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GM Bondholders Shun Offer, Setting Stage for Bankruptcy

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GM Bondholders Shun Offer, Setting Stage for Bankruptcy

General Motors unveiled a tentative labor agreement with the United Auto Workers, though bondholders shunned a proposed debt-to-equity offering, setting the stage for a bankruptcy filing by the troubled auto maker.

For GM to stay out of bankruptcy protection, holders of 90 percent of its bonds must agree to exchange $27 billion in debt for a 10 percent stake in the company. But as a midnight deadline for the deal approached, it appeared that the swap was likely to fail.

Analysts have said bondholders will not want to exchange their massive debt for such a small stake. GM has said in a regulatory filing that it may extend the bond exchange offer, but it is up against a government-imposed June 1 deadline.

A spokesman for GM's ad hoc bondholder committee declined to comment on prospects for approval of the deal. The largest US automaker had no comment on the bond exchange, saying it would disclose the results Wednesday morning.

"The bondholders are not interested at all," one source told Reuters. "They'd rather fight it out in bankruptcy court than do anything at this point."

The White House, meanwhile, said GM's efforts to cut debt and restructure its business are expected to continue until the June 1 deadline.

White House spokesman Robert Gibbs told reporters that "a lot of stakeholders are making sacrifices" and believes the process will run its course before any determination is made on a Chapter 11 filing by the automaker.

GM advanced toward meeting another requirement to stay out of bankruptcy and continue to receive government aid, a new deal with its labor force. Details of a tentative agreement between GM, the UAW union and the government were released Tuesday.

The agreement would give the UAW 17.5 percent of GM's common stock, $6.5 billion of preferred shares and $2.5 billion to fund a trust to cover retiree health benefits.

There will be more buyout offers for many of GM's remaining manufacturing workers. Union members will vote on the proposal Wednesday and Thursday.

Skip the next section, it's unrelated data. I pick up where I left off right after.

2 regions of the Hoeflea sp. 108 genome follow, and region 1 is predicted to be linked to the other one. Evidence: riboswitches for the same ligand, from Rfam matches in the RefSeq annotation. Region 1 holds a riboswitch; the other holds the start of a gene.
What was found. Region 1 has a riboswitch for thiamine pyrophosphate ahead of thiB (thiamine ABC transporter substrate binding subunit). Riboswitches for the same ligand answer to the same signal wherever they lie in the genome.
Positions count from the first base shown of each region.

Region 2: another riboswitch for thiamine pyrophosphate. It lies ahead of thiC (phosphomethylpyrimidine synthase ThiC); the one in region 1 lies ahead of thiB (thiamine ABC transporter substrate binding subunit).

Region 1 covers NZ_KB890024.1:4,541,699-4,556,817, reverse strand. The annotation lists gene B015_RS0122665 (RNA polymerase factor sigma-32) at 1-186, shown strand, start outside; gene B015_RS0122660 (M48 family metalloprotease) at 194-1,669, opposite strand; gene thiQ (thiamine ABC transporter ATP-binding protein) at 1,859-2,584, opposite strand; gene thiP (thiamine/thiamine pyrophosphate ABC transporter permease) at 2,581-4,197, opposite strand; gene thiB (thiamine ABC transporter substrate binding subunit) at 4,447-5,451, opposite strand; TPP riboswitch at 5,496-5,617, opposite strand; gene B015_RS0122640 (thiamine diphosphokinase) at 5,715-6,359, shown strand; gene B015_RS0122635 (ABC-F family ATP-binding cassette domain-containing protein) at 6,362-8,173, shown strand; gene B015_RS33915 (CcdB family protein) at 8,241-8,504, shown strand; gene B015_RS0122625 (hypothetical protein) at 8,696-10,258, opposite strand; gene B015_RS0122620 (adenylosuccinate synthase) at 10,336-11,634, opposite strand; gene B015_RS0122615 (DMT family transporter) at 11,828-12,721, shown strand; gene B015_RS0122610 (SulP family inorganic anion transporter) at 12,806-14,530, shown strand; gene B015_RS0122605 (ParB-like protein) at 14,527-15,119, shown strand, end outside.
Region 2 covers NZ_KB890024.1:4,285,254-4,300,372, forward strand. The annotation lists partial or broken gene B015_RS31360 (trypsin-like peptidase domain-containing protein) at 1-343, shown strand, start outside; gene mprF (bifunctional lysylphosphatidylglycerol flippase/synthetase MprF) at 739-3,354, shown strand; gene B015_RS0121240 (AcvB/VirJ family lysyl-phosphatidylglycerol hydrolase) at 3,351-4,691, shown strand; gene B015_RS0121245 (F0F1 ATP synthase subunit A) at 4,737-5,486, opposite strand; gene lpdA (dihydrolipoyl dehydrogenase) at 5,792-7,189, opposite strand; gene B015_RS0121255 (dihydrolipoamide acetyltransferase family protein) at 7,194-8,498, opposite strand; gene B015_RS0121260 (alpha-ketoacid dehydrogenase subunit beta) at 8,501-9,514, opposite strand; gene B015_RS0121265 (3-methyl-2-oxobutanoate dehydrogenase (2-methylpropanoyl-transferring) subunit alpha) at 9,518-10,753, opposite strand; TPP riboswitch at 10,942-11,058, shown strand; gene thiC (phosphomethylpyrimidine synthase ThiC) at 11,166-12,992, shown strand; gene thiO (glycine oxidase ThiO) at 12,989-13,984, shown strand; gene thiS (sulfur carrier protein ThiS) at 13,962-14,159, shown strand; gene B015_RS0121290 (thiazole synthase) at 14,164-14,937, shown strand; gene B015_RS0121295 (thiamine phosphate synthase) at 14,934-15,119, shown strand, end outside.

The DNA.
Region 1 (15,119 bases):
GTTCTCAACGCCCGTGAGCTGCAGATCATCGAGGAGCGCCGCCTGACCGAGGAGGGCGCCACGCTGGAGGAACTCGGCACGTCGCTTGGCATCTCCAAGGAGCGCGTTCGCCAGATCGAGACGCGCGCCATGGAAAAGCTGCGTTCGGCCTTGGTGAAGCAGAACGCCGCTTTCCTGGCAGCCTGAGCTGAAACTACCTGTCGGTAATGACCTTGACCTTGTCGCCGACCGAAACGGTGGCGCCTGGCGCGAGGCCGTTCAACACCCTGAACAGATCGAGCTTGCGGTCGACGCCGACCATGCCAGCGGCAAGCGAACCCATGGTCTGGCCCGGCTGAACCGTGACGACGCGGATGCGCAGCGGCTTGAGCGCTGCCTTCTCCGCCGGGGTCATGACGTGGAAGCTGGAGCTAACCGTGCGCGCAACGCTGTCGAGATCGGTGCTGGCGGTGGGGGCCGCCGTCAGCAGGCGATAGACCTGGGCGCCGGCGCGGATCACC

On Monday, the Canadian Auto Workers approved GM wage cuts and other concessions. GM's proposal has far bigger cost cuts than the labor agreement automaker Ford Motor reached in February.

GM's shares have been volatile in recent months as auto sales crumbled and the Detroit automaker was forced to terminate contracts with dealerships, close down plants and lay off tens of thousands of workers. The stock hit $1 on May 13, its lowest point since 1933.

On Tuesday, GM shares dropped as low as $1.12 but later reached as high as $1.84, up 41 cents or 29 percent from Friday's close. The shares were down 5 cents, or 3.5 percent, to $1.38 in late afternoon trading.

GM, which has lost $82 billion in the past four years and has received $19.4 billion in government funding since the beginning of this year, has been struggling to cut costs and reduce debt to continue to receive more government aid.

The company said on Friday that it expected to need another $7.6 billion from the U.S Treasury after June 1.

GM has said it is unlikely to make a $1 billion debt payment due June 1, a day after its government-imposed deadline to cut enough costs or face bankruptcy.

Current shareholders would be left with just 1 percent of a restructured company.

Representatives of GM bondholders, like the secured debt holders in the Chrysler bankruptcy, have argued that the Obama administration's autos task force is rewriting the rules of corporate reorganization on the fly, in a way that favors the union over other creditors.

Bondholders have complained that the union, which was offered 39 percent of a new GM, was getting an unfairly rich payout compared with other unsecured creditors.

"It's a slap in the face," said James Yarbrough, a retired accountant from Plano, Texas, referring to the 10 percent equity stake offer.

Yarbrough has invested $158,000 in GM bonds, which he first bought in 1994. He regrets buying more bonds in 2008, when he thought GM was about to make a turnaround.

"This will probably force me to sell my house," Yarbrough said. "I'm going to fight until the end."

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An as expected reply from the bond holders.

I love the guy that says he will have to sell his house and fight to get what he has coming to him, $158,000 worth of bonds. Sorry but if he has to sell his house to fight for that small amount then he did a terrible job investing for himself. Probably this is like his 8th or 9th house. Bonds are no differant than going to Las Vegas. A gamble you play and the results might not always work out in your favor.

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An as expected reply from the bond holders.

I love the guy that says he will have to sell his house and fight to get what he has coming to him, $158,000 worth of bonds. Sorry but if he has to sell his house to fight for that small amount then he did a terrible job investing for himself. Probably this is like his 8th or 9th house. Bonds are no differant than going to Las Vegas. A gamble you play and the results might not always work out in your favor.

I dont think he is so much complaining about not getting face value, i think he is complaining that the government intervention is unfairly distributing the companies assets.

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